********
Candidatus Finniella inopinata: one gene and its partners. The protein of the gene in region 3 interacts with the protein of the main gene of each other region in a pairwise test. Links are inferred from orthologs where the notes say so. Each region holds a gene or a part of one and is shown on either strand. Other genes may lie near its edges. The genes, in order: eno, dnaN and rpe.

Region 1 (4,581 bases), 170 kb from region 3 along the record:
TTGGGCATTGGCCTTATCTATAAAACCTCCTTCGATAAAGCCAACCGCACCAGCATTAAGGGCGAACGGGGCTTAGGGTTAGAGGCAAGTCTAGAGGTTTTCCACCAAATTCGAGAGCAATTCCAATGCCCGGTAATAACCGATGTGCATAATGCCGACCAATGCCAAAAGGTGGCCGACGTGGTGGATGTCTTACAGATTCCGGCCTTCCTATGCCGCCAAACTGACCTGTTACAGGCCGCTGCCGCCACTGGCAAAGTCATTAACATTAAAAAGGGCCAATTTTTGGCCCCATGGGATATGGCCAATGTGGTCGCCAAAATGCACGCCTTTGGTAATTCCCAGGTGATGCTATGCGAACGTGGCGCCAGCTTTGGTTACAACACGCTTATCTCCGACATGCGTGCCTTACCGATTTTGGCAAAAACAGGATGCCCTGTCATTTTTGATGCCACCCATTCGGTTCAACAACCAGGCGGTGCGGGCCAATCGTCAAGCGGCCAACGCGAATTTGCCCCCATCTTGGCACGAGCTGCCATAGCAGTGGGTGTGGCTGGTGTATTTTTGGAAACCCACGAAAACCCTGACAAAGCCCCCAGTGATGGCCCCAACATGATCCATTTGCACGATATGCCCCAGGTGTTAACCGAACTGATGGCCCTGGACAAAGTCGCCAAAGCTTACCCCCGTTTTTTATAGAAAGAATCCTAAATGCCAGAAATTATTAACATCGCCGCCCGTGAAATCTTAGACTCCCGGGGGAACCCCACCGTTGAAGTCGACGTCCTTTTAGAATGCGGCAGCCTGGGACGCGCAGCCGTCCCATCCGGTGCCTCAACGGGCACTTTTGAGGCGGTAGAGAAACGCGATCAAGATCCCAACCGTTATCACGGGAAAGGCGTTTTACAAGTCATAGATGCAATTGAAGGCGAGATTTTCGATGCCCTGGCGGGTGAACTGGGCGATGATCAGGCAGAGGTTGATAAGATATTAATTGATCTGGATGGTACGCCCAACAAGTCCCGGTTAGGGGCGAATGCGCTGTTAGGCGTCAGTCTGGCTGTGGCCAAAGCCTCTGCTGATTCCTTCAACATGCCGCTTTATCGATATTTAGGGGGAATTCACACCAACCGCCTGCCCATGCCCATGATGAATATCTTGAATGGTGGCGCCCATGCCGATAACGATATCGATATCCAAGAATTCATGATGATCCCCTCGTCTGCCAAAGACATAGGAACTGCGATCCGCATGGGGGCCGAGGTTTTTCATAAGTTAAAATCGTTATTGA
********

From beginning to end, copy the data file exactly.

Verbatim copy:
Candidatus Finniella inopinata: one gene and its partners. The protein of the gene in region 3 interacts with the protein of the main gene of each other region in a pairwise test. Links are inferred from orthologs where the notes say so. Each region holds a gene or a part of one and is shown on either strand. Other genes may lie near its edges. The genes, in order: eno, dnaN and rpe.

Region 1 (4,581 bases), 170 kb from region 3 along the record:
TTGGGCATTGGCCTTATCTATAAAACCTCCTTCGATAAAGCCAACCGCACCAGCATTAAGGGCGAACGGGGCTTAGGGTTAGAGGCAAGTCTAGAGGTTTTCCACCAAATTCGAGAGCAATTCCAATGCCCGGTAATAACCGATGTGCATAATGCCGACCAATGCCAAAAGGTGGCCGACGTGGTGGATGTCTTACAGATTCCGGCCTTCCTATGCCGCCAAACTGACCTGTTACAGGCCGCTGCCGCCACTGGCAAAGTCATTAACATTAAAAAGGGCCAATTTTTGGCCCCATGGGATATGGCCAATGTGGTCGCCAAAATGCACGCCTTTGGTAATTCCCAGGTGATGCTATGCGAACGTGGCGCCAGCTTTGGTTACAACACGCTTATCTCCGACATGCGTGCCTTACCGATTTTGGCAAAAACAGGATGCCCTGTCATTTTTGATGCCACCCATTCGGTTCAACAACCAGGCGGTGCGGGCCAATCGTCAAGCGGCCAACGCGAATTTGCCCCCATCTTGGCACGAGCTGCCATAGCAGTGGGTGTGGCTGGTGTATTTTTGGAAACCCACGAAAACCCTGACAAAGCCCCCAGTGATGGCCCCAACATGATCCATTTGCACGATATGCCCCAGGTGTTAACCGAACTGATGGCCCTGGACAAAGTCGCCAAAGCTTACCCCCGTTTTTTATAGAAAGAATCCTAAATGCCAGAAATTATTAACATCGCCGCCCGTGAAATCTTAGACTCCCGGGGGAACCCCACCGTTGAAGTCGACGTCCTTTTAGAATGCGGCAGCCTGGGACGCGCAGCCGTCCCATCCGGTGCCTCAACGGGCACTTTTGAGGCGGTAGAGAAACGCGATCAAGATCCCAACCGTTATCACGGGAAAGGCGTTTTACAAGTCATAGATGCAATTGAAGGCGAGATTTTCGATGCCCTGGCGGGTGAACTGGGCGATGATCAGGCAGAGGTTGATAAGATATTAATTGATCTGGATGGTACGCCCAACAAGTCCCGGTTAGGGGCGAATGCGCTGTTAGGCGTCAGTCTGGCTGTGGCCAAAGCCTCTGCTGATTCCTTCAACATGCCGCTTTATCGATATTTAGGGGGAATTCACACCAACCGCCTGCCCATGCCCATGATGAATATCTTGAATGGTGGCGCCCATGCCGATAACGATATCGATATCCAAGAATTCATGATGATCCCCTCGTCTGCCAAAGACATAGGAACTGCGATCCGCATGGGGGCCGAGGTTTTTCATAAGTTAAAATCGTTATTGA